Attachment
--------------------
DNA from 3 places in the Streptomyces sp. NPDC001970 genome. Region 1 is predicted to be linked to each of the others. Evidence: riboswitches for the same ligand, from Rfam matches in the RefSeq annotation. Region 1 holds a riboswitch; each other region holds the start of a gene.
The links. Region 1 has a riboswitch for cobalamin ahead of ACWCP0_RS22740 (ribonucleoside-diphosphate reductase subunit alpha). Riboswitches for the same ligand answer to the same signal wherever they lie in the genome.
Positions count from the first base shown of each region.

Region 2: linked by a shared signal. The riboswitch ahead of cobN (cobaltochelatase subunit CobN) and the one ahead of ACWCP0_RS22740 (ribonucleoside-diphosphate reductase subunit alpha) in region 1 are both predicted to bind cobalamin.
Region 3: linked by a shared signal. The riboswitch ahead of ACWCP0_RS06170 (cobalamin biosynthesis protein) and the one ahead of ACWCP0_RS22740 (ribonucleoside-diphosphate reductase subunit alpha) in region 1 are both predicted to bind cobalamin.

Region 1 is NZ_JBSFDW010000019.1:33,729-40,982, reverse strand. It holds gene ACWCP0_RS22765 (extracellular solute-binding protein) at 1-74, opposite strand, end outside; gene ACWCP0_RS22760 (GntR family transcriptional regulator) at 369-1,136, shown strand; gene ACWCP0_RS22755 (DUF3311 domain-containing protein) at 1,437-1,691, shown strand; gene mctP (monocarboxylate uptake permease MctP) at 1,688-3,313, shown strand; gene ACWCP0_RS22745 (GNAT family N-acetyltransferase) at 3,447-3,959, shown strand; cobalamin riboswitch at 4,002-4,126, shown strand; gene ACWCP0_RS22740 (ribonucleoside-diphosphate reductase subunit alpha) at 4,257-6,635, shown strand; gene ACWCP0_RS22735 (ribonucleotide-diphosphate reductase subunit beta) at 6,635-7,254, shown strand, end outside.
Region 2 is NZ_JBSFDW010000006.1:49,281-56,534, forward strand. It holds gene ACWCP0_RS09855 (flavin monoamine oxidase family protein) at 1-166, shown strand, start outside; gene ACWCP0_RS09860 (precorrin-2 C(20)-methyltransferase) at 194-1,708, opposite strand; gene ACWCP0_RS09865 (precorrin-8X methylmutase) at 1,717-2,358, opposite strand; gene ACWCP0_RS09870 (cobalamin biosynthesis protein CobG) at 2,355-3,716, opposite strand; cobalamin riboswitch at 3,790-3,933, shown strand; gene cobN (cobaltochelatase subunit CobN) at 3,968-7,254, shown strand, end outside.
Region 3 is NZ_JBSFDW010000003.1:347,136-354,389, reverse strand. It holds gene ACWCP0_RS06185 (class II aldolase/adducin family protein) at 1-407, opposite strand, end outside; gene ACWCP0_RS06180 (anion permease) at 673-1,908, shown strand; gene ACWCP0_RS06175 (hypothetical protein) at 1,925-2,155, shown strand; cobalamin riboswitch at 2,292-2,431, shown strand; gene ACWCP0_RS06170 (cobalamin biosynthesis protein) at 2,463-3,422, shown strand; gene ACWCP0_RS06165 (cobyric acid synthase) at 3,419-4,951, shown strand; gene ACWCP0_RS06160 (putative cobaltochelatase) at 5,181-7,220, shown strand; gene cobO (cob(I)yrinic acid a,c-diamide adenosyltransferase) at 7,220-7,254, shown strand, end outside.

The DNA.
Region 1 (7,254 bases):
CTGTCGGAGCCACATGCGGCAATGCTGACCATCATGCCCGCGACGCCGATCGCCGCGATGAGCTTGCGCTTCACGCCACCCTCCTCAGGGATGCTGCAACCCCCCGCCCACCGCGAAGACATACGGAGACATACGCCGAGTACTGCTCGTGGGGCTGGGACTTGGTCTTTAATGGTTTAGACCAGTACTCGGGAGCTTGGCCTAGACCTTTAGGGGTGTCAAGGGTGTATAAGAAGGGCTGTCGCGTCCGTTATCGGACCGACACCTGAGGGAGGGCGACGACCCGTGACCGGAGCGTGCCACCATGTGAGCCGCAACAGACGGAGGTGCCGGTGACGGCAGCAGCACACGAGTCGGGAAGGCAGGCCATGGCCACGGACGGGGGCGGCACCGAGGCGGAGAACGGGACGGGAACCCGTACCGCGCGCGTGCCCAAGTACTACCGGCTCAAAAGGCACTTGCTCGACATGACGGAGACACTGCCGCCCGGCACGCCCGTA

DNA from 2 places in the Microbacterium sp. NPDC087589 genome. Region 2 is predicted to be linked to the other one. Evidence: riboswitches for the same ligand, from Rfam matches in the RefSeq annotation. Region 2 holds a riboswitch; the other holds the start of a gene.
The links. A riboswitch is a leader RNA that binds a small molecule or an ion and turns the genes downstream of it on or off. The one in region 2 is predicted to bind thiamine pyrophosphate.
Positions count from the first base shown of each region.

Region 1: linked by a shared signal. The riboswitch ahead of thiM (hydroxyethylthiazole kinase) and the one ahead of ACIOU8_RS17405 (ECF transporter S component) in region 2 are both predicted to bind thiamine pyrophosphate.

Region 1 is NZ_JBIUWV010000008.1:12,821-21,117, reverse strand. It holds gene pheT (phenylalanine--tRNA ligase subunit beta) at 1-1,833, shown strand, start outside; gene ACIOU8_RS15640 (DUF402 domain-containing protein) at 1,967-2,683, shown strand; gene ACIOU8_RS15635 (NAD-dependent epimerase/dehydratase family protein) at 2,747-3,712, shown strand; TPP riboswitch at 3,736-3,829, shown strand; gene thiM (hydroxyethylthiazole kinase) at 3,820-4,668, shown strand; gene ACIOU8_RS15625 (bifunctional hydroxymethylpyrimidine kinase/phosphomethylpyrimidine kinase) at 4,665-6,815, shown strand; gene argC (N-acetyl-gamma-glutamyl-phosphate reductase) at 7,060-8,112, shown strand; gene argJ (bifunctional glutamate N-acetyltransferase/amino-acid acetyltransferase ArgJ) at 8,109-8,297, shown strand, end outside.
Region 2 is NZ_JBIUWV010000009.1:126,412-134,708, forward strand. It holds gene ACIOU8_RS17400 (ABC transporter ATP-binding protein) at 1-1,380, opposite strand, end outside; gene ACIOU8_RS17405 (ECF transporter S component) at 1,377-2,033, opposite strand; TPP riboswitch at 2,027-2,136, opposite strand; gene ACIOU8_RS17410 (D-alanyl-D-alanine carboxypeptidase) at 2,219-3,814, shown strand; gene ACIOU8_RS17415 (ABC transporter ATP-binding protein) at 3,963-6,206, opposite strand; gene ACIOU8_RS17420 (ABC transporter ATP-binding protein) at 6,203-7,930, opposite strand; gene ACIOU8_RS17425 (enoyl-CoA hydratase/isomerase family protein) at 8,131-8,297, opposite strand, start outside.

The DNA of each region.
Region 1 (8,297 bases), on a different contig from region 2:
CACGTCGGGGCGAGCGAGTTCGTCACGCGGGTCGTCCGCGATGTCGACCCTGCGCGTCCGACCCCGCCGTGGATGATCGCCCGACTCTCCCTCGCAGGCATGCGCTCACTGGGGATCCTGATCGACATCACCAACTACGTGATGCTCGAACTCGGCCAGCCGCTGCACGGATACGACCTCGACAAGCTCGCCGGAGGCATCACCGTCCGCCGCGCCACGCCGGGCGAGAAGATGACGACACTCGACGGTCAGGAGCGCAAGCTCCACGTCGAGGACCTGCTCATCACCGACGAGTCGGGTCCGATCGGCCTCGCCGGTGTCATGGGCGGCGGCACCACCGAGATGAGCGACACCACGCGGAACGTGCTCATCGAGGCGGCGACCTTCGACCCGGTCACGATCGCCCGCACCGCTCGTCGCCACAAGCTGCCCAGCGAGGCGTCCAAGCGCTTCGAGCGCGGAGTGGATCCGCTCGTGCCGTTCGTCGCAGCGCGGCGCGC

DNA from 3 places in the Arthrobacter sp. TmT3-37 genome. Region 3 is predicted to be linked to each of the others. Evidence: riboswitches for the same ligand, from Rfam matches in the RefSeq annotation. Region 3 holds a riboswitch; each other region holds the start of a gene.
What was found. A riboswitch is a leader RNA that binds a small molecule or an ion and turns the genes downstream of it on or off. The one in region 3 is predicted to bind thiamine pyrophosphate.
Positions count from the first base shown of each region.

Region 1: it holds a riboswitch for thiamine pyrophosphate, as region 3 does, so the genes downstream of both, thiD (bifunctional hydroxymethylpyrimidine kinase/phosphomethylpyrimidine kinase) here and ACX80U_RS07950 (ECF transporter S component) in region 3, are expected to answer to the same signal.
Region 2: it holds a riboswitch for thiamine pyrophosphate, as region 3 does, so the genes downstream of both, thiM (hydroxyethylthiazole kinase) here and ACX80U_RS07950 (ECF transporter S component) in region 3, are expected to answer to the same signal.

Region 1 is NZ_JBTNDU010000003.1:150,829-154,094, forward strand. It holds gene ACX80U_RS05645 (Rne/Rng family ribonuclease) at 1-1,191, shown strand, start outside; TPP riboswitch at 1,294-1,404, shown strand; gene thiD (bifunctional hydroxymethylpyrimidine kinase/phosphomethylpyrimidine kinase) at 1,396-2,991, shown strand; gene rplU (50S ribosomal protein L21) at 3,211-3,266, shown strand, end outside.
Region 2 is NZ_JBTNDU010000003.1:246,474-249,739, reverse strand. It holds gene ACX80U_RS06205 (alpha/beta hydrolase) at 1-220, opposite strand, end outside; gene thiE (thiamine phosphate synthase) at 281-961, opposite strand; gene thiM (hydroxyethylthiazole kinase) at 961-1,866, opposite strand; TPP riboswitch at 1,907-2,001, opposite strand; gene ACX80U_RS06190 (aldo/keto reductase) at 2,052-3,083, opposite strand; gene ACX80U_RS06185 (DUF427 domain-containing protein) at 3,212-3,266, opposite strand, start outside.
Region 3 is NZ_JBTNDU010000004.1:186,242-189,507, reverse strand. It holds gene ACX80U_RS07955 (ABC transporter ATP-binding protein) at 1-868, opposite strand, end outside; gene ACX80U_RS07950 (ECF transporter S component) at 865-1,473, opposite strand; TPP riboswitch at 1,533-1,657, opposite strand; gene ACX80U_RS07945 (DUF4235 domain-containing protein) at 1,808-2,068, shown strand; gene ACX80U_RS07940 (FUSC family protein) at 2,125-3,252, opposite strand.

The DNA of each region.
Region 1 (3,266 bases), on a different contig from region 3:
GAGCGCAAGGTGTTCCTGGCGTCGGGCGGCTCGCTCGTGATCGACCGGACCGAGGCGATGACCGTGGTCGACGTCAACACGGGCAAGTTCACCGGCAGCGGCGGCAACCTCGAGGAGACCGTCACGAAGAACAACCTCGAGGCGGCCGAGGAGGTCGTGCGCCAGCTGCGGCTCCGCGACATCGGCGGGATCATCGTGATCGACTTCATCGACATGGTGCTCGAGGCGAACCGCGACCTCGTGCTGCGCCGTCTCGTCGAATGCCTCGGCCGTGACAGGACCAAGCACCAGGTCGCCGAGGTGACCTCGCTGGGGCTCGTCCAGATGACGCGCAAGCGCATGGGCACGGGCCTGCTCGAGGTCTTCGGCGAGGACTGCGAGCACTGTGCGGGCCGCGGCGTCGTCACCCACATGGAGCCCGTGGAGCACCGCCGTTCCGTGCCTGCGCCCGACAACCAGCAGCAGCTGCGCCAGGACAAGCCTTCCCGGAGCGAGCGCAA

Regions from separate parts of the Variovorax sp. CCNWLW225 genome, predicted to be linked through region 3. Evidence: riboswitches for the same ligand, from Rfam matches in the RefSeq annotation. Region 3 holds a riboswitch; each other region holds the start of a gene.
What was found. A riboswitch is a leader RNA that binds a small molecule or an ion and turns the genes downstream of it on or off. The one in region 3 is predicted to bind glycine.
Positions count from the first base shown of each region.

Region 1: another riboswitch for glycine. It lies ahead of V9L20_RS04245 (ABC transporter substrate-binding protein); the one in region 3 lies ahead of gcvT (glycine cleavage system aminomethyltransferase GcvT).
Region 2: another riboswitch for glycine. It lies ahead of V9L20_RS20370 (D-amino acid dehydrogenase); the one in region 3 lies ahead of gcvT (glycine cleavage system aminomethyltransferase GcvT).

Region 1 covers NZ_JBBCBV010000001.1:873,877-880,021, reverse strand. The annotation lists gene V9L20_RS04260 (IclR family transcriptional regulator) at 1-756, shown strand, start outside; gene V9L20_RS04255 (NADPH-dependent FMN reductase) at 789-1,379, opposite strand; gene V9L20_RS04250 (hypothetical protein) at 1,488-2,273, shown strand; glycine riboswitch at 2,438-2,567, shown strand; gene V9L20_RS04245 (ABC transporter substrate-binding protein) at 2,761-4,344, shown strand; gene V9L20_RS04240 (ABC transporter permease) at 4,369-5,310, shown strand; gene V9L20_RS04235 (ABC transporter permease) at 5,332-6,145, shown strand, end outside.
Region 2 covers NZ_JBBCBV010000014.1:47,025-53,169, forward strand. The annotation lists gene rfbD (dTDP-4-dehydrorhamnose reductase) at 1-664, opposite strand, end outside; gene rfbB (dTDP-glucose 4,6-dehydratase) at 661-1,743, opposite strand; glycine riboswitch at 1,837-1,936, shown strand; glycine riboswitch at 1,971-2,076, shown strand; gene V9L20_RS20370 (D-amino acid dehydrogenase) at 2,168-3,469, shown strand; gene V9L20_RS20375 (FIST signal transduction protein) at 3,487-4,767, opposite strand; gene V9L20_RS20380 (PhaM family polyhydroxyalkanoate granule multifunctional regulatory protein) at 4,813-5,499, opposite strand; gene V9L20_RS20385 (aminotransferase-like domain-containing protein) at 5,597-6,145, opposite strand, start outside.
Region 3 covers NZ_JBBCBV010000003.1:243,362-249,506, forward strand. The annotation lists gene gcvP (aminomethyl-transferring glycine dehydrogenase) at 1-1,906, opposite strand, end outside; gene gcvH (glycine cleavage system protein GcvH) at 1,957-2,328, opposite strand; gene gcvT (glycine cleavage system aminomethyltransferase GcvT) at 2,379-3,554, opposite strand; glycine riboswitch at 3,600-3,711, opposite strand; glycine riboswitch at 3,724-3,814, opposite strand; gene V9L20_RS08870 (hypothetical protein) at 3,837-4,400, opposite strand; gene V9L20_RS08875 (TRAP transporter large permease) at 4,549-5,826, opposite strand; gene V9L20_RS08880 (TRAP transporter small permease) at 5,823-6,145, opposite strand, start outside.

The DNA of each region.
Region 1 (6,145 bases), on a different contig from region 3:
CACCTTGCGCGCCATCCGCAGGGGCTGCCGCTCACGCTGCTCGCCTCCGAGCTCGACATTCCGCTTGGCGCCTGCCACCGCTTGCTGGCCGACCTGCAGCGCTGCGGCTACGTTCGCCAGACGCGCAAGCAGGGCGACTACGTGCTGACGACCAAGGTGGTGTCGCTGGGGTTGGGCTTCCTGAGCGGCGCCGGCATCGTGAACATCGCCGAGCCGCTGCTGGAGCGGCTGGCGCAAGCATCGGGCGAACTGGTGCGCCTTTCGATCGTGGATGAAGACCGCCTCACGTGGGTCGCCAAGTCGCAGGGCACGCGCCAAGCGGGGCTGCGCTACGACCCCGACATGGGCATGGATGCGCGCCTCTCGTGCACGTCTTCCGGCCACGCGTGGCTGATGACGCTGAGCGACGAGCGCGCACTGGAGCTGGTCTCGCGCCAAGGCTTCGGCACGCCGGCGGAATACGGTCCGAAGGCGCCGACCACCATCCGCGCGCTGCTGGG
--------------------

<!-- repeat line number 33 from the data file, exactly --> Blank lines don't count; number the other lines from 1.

What was found. A riboswitch is a leader RNA that binds a small molecule or an ion and turns the genes downstream of it on or off. The one in region 3 is predicted to bind glycine.